Secret City’s Woodstock Revival — Violet Snow

When Chris Wells, Obie-winning actor, singer, writer, cabaret performer, and arts educator, came up with the Secret City concept, he and his friends were “playing with the form of ‘What is church if it’s not religious?’” In a similar vein, he has said, “We worship art. The events promote this notion that there’s connectedness through creativity. There’s a warm, welcoming, rejuvenating energy, so people leave feeling inspired and connected to their purpose.”

Wells first brought a Secret City event to Woodstock in 2014, having already established what he calls “performance rituals” several times a year in New York City and Los Angeles. The shows combine art, food, music, storytelling, meditation, singing, performance, and community interaction in an artistic celebration that will take place this year from July 25 through July 28, at various locations in Woodstock.

When Wells brought the devotional, communal spirit of Secret City upstate, he wondered, “What happens, what form does it take, in the country? I thought, well, it would be a revival.” Like the spiritual revivals of the past, last year’s incarnation even involved a tent to accommodate the annually growing number of participants, both artists and audience. This year’s event will also finish up in a tent, with the expectation of a crowd bigger than last year’s 400. 

The theme, “Back to the Garden,” not only relates to the 2019 celebration of the Woodstock Festival’s 50th anniversary, but evokes a return to one’s true values. “The Woodstock region is extraordinary,” Wells said, “with that special artistic spirit the place is infused with. It’s diverse, progressive, welcoming, and culturally an interesting place, an exciting and inspiring place to make this work.”

From Thursday to Saturday, creative sessions of various kinds — most of them at no cost — will lead up to Sunday’s climactic processional and performance. The kickoff will be a party on Thursday at 6:30 p.m. at the Byrcliffe Barn. The gathering is free, with light refreshments, a cash bar, introduction of guest artists, and a performance by The Secret City Band. (Donations are encouraged, however.) Attendees are invited to make hats for Sunday’s parade, with the guidance of puppeteer and board member Lynn Jeffries. 

On Friday, July 26, from 5:30 p.m. to 7:30 p.m., a number of Woodstock residents will host performances in their homes, presenting jazz concerts, poetry readings, in-house art shows, and other events, including a concert by kids from the Rock Academy. “It’s a way to celebrate how this town is an incubator of arts of all kind,” said Wells.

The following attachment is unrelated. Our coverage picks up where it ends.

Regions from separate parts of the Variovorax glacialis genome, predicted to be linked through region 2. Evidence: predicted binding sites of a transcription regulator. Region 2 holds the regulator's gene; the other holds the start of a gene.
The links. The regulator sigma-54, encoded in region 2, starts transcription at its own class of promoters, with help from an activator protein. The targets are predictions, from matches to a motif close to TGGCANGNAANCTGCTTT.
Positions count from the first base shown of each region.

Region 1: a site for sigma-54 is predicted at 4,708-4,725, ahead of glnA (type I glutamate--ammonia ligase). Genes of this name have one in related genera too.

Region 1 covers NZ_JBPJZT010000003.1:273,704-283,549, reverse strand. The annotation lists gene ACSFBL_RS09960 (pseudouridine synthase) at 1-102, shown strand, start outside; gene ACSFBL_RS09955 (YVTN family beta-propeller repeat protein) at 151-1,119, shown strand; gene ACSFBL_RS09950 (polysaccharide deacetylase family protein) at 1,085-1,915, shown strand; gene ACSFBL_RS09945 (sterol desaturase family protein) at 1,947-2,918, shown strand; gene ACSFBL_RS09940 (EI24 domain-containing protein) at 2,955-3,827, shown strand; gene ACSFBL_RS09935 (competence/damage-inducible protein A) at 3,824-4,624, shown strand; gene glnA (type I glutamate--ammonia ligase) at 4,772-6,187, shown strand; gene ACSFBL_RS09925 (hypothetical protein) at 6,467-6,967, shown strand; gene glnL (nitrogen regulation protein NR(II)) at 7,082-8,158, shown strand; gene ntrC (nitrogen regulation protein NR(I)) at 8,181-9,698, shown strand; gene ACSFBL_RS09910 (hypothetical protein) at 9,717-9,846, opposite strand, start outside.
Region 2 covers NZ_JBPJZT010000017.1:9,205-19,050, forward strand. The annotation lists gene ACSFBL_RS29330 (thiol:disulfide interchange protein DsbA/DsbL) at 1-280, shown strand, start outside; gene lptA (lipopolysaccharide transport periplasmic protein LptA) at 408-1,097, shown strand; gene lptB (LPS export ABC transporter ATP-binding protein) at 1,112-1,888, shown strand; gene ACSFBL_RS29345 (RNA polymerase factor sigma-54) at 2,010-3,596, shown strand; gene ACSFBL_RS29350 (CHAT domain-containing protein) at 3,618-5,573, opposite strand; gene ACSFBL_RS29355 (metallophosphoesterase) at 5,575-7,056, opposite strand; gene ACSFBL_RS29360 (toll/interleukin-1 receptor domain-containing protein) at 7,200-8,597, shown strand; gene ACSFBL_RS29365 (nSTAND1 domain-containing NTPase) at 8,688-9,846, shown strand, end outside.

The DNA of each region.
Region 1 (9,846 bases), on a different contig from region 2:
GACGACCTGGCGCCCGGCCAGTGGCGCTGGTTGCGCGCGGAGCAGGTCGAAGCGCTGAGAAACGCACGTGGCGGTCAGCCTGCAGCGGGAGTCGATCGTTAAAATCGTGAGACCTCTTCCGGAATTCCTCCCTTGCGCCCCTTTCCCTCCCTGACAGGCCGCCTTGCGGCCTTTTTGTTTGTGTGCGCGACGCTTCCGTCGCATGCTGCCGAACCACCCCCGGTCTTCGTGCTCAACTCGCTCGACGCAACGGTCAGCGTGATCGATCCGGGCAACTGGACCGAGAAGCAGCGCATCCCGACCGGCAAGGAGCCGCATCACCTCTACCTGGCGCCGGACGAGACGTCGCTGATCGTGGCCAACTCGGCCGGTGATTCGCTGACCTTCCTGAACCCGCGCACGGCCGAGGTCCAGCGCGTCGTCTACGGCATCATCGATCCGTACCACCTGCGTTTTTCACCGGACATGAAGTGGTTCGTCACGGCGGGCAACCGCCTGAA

At 8 p.m. on Friday, at Reynolds & Reynolds Taproom on Route 212, a reunion performance of the Penguin Cafe Orchestra will feature original members of the band. Famous in the 80s and 90s for its avant-pop music incorporating randomness, spontaneity, and surprise, the band now includes guitarist Jennifer Maidman, trombonist Annie Whitehead, and an assortment of new members. Tickets are $15 per person and are available at the door.

Saturday’s 10 a.m. fundraising brunch and pool party, hosted by a board member at a private property, costs $50 and will include a preview of the next season. Secret City is partially funded through a grant from Arts Mid-Hudson, while the profits from ticketed events go to the performers, but additional money is needed to put the events together. 

On Saturday from noon to 6 p.m., artists, performance artists, and musicians will present site-specific work at locations around town. Scheduled performances include cello music in the woods at the Comeau Property, dance at Mower’s Field, ukuleles on the Village Green, and more, with all shows involving some degree of audience interaction. At 6:30 p.m., a picnic will be held at Andy Lee Field, where Blue Mountain Bistro and Nancy’s Ice Cream will sell sandwiches and ice cream. Entertainment will be provided by modern day troubadour Andru Bemis. At 8 p.m., at the Colony, Brent Felker and Company present live band karaoke. “People can pick their song,” said Wells, “and the band will back them up.” Tickets for the Colony show are $12 to $15.

The culmination of all this artistic ferment comes on Sunday with the processional, planned with the help of such partners as the Woodstock School of Art, the LGBTQ Center in Kingston, the Catskill Interpretive Center, Mt. Tremper Arts, and others. Through workshops over the past six months, the collaboration has generated an abundance of “stuff to be carried and waved,” said Wells. Expressing the “Back to the Garden” theme, they have created hundreds of paper flowers, animal puppets, butterflies, banners, flags, kites, and more. The public is invited to join in. Meeting at the Comeau at noon, the procession steps off at 1 p.m., parades down Tinker Street to the village green, and proceeds up Rock City Road to the tent set up at Andy Lee Field. At 2 p.m., the Artistic Tent Revival’s signature “service” begins, with a community choir, dancing, the Secret City Band, guest artists, storytelling, contemplation, revelry, and more, to create “a roof-raising, ecstatic art experience.” Entry is free, but there is a suggested donation of $20 per person.

For those who have not been involved in the creation of the event, it’s still possible to volunteer, said Wells. “Bring a guitar, sing in the choir. On Saturday, you can come to town and busk. The idea is to bring the entire town alive with art and music and performance. It’s about connecting everyone, and there are lots of ways to take part.”